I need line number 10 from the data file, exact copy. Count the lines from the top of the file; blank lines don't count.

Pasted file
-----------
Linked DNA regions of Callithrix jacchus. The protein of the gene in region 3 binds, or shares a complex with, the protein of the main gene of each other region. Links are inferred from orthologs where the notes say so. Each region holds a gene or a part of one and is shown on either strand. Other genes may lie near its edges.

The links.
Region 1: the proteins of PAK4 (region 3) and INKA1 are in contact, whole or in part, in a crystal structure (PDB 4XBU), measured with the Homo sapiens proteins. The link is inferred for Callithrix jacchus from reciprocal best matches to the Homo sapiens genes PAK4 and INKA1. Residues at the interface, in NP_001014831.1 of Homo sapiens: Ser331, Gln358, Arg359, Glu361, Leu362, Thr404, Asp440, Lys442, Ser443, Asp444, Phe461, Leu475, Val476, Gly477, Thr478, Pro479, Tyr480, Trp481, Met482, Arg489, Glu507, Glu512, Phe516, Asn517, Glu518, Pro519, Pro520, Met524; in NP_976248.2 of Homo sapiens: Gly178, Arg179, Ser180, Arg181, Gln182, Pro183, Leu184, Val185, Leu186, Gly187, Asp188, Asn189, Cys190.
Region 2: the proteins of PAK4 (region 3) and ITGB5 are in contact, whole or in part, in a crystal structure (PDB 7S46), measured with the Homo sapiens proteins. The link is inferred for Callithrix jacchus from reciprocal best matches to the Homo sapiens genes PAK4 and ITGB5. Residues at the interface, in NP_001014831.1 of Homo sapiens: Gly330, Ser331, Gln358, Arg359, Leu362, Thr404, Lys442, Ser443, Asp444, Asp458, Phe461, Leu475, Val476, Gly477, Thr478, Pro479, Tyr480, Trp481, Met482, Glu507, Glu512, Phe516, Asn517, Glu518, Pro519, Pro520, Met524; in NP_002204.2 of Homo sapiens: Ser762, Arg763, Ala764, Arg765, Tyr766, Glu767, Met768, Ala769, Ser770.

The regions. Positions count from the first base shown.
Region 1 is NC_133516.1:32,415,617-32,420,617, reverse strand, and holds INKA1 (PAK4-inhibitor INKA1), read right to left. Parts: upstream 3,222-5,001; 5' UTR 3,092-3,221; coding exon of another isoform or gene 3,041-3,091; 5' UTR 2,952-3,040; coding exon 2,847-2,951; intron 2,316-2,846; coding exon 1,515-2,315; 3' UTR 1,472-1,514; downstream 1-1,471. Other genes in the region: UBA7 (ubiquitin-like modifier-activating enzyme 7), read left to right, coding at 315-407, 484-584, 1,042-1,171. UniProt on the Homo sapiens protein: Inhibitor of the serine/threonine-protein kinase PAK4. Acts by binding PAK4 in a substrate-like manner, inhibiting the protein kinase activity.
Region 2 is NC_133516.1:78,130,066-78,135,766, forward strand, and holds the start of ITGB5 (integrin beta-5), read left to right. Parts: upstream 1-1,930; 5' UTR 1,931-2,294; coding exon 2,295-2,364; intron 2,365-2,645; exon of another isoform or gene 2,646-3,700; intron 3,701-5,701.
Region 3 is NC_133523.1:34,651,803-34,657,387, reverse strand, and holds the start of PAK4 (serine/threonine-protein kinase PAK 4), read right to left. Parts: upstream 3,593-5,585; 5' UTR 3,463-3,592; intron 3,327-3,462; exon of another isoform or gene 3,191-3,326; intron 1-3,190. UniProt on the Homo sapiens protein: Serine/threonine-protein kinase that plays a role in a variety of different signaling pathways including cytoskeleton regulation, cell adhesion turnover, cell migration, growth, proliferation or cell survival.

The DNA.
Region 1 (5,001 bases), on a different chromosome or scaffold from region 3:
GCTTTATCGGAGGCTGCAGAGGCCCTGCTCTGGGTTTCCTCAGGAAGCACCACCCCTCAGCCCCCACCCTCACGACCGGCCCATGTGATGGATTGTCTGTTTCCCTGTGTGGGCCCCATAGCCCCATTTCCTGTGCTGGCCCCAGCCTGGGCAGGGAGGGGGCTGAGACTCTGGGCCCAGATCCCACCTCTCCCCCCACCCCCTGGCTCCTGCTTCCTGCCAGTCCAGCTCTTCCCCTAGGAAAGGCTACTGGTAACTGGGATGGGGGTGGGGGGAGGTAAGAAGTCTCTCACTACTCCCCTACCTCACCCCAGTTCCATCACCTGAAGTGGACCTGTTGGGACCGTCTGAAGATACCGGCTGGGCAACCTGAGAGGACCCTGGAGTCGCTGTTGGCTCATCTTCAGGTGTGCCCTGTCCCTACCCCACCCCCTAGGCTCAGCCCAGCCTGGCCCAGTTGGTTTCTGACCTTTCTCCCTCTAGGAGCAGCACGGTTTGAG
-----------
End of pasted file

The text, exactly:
Region 1 (5,001 bases), on a different chromosome or scaffold from region 3: